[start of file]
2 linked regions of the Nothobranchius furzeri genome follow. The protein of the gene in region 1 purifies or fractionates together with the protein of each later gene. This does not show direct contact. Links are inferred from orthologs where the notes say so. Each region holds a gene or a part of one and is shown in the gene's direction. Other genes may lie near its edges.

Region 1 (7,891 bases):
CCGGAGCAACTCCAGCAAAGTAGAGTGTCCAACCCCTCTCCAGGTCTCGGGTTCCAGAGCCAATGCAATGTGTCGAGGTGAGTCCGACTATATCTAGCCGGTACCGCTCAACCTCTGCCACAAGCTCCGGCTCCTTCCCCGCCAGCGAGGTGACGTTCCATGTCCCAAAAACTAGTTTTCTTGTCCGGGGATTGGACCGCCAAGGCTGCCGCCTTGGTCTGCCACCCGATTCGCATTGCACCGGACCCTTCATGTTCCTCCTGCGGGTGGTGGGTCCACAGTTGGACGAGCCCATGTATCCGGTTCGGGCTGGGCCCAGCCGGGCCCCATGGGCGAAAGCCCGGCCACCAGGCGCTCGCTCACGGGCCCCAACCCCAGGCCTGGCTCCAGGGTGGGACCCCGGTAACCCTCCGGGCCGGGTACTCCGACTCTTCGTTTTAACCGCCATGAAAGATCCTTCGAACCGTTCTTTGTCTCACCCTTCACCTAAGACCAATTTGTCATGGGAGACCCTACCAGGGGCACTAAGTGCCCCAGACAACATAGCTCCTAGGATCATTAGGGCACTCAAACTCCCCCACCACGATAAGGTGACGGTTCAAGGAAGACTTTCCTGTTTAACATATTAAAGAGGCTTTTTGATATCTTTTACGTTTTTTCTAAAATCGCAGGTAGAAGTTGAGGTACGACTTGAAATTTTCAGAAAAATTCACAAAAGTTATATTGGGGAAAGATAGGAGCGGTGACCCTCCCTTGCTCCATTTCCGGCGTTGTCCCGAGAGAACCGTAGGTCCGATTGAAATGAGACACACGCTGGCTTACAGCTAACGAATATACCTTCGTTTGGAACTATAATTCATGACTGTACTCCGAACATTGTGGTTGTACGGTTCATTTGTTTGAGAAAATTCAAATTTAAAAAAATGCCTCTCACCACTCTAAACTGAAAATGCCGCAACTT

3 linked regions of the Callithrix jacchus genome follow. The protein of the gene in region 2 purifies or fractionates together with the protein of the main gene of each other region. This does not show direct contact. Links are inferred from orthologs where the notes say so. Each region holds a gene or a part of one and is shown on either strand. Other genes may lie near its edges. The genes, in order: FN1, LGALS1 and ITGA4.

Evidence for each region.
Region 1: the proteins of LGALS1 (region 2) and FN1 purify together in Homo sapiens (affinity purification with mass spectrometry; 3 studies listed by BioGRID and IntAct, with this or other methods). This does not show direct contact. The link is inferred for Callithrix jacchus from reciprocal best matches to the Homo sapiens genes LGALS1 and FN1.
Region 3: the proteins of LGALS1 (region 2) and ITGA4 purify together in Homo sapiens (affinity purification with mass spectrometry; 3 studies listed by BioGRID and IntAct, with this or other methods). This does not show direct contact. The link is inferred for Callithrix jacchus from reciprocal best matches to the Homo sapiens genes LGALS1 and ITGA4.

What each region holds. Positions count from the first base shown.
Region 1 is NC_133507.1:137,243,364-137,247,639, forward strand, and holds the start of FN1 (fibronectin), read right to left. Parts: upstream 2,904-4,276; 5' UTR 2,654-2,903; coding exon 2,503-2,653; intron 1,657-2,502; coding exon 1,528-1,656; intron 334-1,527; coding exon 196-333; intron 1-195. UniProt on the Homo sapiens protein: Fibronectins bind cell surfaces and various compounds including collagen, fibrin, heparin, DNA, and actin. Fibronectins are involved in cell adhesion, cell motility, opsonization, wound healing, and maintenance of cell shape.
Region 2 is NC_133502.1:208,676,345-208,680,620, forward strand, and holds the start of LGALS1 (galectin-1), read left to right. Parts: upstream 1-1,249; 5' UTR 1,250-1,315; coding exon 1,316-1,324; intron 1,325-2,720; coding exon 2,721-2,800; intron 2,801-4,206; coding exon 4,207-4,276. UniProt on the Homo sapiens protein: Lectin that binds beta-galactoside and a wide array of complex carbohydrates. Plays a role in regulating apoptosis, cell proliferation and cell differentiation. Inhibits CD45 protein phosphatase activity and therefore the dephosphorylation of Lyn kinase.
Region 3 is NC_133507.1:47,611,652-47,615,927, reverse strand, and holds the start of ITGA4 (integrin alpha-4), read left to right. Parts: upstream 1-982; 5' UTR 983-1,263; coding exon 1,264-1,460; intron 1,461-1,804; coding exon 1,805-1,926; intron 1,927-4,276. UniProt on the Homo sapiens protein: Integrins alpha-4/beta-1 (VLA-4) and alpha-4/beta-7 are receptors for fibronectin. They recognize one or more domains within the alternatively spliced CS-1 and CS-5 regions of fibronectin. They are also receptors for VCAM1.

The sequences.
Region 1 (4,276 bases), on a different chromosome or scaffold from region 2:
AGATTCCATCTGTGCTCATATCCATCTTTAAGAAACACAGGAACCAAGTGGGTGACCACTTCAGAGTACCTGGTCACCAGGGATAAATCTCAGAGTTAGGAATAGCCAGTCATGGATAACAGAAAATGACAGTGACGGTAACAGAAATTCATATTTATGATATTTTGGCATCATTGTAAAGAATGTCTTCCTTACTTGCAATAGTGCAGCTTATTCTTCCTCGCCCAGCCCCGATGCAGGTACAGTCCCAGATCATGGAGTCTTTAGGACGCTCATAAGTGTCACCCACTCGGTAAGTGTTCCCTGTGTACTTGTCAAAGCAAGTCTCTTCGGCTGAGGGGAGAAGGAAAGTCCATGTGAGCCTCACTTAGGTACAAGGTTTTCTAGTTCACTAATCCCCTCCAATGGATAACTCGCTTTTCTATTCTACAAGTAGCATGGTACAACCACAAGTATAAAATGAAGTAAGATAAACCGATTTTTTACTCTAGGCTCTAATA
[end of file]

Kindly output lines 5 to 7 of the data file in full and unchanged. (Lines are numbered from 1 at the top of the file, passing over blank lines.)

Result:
Evidence for each region.
Region 1: the proteins of LGALS1 (region 2) and FN1 purify together in Homo sapiens (affinity purification with mass spectrometry; 3 studies listed by BioGRID and IntAct, with this or other methods). This does not show direct contact. The link is inferred for Callithrix jacchus from reciprocal best matches to the Homo sapiens genes LGALS1 and FN1.
Region 3: the proteins of LGALS1 (region 2) and ITGA4 purify together in Homo sapiens (affinity purification with mass spectrometry; 3 studies listed by BioGRID and IntAct, with this or other methods). This does not show direct contact. The link is inferred for Callithrix jacchus from reciprocal best matches to the Homo sapiens genes LGALS1 and ITGA4.